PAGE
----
Members of [artist id="1009"]R.E.M.[/artist], X and [artist id="3133146"]She & Him[/artist] will join the surviving members of Big Star to pay tribute to late frontman [article id="1634172"]Alex Chilton[/article] at the South by Southwest music conference in Austin, Texas, on Saturday. The gig, which Chilton was supposed to play with his legendarily influential band, will take place just three days after the guitarist/singer passed away from a suspected heart attack in New Orleans at age 59.
The Saturday night show at Antone's will feature original Big Star drummer Jody Stephens and newer members Ken Stringfellow and Jon Auer of the Posies acting as a house band, with original Big Star bassist Andy Hummel expected to sit in along with She & Him's M. Ward, R.E.M. bassist Mike Mills, X's John Doe and Chris Stamey of the dB's.
On Thursday, longtime bandmate Stephens told Billboard that he was still "numb" about Chilton's death but that the show and a planned panel discussion about Big Star at the annual music industry gathering should go on. "Y'know, it's a way of including people and sharing thoughts and feelings. Music's about that. It's not about excluding people. There are a lot of folks here in Austin at the moment that kind of share those thoughts and feelings; what a great way to remember Alex through stories in the panel, and that evening through music."
Stephens said the show would be a cool way to share some of the music that Chilton was a part of over his 40-year career. "Certainly where Alex and I connected over the years was through music, either in the studio or onstage, so I think that's a great way for us all to tip our hats to Alex and celebrate his life," he said.
Tributes to Chilton continued to pour in on Thursday, including one from former Replacements leader Paul Westerberg, an avowed acolyte of Chilton's who wrote the song "Alex Chilton" in his hero's honor for the 'Mats' fifth studio album, Pleased to Meet Me in 1987.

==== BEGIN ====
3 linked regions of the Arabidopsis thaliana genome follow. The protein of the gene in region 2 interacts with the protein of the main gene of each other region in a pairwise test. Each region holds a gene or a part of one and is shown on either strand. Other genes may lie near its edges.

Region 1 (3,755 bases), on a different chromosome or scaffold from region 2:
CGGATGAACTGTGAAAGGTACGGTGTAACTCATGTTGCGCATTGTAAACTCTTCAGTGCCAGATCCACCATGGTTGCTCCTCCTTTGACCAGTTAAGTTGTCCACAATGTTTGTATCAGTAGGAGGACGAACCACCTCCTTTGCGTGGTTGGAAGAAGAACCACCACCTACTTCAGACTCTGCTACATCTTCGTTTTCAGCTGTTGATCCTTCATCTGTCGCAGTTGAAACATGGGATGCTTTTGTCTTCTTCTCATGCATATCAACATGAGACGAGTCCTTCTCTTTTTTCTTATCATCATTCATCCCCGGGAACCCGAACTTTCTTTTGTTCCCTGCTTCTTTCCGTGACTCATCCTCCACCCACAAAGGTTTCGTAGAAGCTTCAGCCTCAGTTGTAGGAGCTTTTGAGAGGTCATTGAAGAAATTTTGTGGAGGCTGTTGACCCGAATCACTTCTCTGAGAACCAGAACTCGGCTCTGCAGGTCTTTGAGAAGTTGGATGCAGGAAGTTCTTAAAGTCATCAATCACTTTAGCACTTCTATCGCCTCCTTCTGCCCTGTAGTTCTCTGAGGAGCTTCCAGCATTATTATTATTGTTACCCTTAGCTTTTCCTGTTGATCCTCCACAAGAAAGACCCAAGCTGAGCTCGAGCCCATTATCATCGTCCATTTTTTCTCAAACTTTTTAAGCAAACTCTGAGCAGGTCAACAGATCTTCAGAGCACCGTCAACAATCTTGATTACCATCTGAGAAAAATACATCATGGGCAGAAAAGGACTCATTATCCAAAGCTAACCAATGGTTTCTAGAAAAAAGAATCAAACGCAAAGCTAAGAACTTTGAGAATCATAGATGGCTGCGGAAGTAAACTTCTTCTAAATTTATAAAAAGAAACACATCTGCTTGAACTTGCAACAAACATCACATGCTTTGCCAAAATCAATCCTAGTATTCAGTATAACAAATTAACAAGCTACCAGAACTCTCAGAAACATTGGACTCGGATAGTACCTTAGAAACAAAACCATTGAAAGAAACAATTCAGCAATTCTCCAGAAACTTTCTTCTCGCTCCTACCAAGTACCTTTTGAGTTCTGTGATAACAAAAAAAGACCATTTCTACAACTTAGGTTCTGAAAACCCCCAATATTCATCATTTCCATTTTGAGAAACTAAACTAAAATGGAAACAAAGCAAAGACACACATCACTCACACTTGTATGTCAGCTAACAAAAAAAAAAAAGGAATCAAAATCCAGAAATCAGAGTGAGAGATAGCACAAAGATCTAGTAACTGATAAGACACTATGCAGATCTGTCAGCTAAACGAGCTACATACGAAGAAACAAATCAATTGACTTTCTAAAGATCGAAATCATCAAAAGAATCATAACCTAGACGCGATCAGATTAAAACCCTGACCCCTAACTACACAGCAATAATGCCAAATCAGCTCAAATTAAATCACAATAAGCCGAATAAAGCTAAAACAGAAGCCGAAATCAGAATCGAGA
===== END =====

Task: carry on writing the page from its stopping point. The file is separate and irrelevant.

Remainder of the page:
"In my opinion, Alex was the most talented triple-threat musician out of Memphis — and that's saying a ton," said Westerberg. "His versatility at soulful singing, pop-rock songwriting, master of the folk idiom and his delving into the avant-garde, goes without equal. He was also a hell of a guitar player and a great guy."
Another big fan, Hold Steady singer Craig Finn, told Entertainment Weekly that he was actually turned on to Chilton by the Replacements. "It wasn't the song, though. 'Nowhere Is My Home' is a song he produced for the Replacements on the Tim sessions, and I saw that as a kid and went and bought one of his solo records, and then worked backwards and found Big Star," he said. "I'm a huge fan. He's one of my favorite guys. ... There are so many songs that just give me so much joy. 'Thank You Friends' is one of my favorites. As someone who spends a lot of time thinking about positivity in rock n' roll, I think that's about as positive a rock song as has ever been written.
Stone Temple Pilots singer Scott Weiland also reminisced about Chilton to Billboard, recalling how he used songs from the original band's difficult swan song, Third/Sister Lovers, as lullabies for his son, Noah. "I think [Chilton] wrote some of the most beautiful songs," Weiland said. "He was real special to me."
Chilton was also honored in the U.S. House of Representatives on Thursday, when Democratic Rep. Steve Cohen of Tennessee paid homage on the floor with a one-minute tribute that included lyrics from the singer's first band, the Box Tops. "His music will live on forever," Cohen said. "He is an embodiment of Memphis music: hard, different, independent, brilliant, beautiful. We're lucky he came our way."